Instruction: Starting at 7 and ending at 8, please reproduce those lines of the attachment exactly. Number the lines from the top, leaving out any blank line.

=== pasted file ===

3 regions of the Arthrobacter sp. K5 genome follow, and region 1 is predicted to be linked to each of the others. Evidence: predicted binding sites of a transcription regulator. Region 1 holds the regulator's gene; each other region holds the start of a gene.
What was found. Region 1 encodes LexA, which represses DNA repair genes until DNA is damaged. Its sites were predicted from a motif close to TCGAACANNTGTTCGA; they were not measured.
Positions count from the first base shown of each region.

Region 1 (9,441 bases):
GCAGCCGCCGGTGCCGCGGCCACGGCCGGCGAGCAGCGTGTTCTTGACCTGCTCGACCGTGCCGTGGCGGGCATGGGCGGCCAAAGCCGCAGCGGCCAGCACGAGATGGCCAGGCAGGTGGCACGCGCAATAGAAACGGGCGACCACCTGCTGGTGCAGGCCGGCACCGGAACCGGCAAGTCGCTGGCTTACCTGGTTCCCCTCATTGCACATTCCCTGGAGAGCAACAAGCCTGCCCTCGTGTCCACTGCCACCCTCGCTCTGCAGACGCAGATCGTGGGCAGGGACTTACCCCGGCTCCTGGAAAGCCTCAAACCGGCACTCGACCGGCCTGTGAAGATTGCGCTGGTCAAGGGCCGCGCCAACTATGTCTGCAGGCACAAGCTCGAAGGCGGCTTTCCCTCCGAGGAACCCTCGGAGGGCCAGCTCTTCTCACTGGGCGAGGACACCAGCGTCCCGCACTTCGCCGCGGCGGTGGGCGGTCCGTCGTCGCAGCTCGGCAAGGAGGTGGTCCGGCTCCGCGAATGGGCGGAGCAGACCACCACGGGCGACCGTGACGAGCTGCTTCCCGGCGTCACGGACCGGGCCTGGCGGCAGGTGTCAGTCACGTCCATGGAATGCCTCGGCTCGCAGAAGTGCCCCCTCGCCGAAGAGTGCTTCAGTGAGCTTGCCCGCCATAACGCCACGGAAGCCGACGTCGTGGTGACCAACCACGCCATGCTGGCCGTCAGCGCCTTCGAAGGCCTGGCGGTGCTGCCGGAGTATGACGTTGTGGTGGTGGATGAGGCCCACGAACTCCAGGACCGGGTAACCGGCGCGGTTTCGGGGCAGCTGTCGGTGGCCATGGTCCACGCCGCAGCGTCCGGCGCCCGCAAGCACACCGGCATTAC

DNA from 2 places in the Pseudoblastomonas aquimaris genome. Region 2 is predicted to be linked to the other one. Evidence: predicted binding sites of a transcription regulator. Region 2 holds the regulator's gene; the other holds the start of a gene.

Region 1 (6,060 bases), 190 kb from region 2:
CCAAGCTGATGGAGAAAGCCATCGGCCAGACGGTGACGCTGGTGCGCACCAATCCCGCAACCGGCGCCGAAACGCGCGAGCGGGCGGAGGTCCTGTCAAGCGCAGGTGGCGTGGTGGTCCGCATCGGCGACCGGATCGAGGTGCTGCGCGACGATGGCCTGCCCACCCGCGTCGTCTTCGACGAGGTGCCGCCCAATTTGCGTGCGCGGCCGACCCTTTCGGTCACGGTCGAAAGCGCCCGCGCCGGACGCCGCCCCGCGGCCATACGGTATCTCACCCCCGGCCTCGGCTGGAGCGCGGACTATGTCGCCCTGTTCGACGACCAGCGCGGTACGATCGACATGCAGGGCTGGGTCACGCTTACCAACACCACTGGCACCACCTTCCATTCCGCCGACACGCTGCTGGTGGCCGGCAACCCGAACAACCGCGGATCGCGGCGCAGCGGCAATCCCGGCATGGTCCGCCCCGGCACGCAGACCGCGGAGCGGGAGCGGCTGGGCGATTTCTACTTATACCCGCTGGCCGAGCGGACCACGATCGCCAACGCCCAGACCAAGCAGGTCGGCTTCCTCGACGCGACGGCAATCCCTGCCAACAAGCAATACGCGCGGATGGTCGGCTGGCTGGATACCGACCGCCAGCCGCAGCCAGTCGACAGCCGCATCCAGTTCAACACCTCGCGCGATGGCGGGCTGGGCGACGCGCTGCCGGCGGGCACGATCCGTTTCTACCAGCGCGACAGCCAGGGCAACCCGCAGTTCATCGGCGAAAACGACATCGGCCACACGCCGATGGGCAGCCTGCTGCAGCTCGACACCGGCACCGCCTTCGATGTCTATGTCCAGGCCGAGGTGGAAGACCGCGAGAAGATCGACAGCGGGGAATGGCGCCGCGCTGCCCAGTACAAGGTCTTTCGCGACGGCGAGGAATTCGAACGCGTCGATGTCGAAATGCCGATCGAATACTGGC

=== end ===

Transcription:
Region 1 (6,060 bases), 190 kb from region 2:
CCAAGCTGATGGAGAAAGCCATCGGCCAGACGGTGACGCTGGTGCGCACCAATCCCGCAACCGGCGCCGAAACGCGCGAGCGGGCGGAGGTCCTGTCAAGCGCAGGTGGCGTGGTGGTCCGCATCGGCGACCGGATCGAGGTGCTGCGCGACGATGGCCTGCCCACCCGCGTCGTCTTCGACGAGGTGCCGCCCAATTTGCGTGCGCGGCCGACCCTTTCGGTCACGGTCGAAAGCGCCCGCGCCGGACGCCGCCCCGCGGCCATACGGTATCTCACCCCCGGCCTCGGCTGGAGCGCGGACTATGTCGCCCTGTTCGACGACCAGCGCGGTACGATCGACATGCAGGGCTGGGTCACGCTTACCAACACCACTGGCACCACCTTCCATTCCGCCGACACGCTGCTGGTGGCCGGCAACCCGAACAACCGCGGATCGCGGCGCAGCGGCAATCCCGGCATGGTCCGCCCCGGCACGCAGACCGCGGAGCGGGAGCGGCTGGGCGATTTCTACTTATACCCGCTGGCCGAGCGGACCACGATCGCCAACGCCCAGACCAAGCAGGTCGGCTTCCTCGACGCGACGGCAATCCCTGCCAACAAGCAATACGCGCGGATGGTCGGCTGGCTGGATACCGACCGCCAGCCGCAGCCAGTCGACAGCCGCATCCAGTTCAACACCTCGCGCGATGGCGGGCTGGGCGACGCGCTGCCGGCGGGCACGATCCGTTTCTACCAGCGCGACAGCCAGGGCAACCCGCAGTTCATCGGCGAAAACGACATCGGCCACACGCCGATGGGCAGCCTGCTGCAGCTCGACACCGGCACCGCCTTCGATGTCTATGTCCAGGCCGAGGTGGAAGACCGCGAGAAGATCGACAGCGGGGAATGGCGCCGCGCTGCCCAGTACAAGGTCTTTCGCGACGGCGAGGAATTCGAACGCGTCGATGTCGAAATGCCGATCGAATACTGGC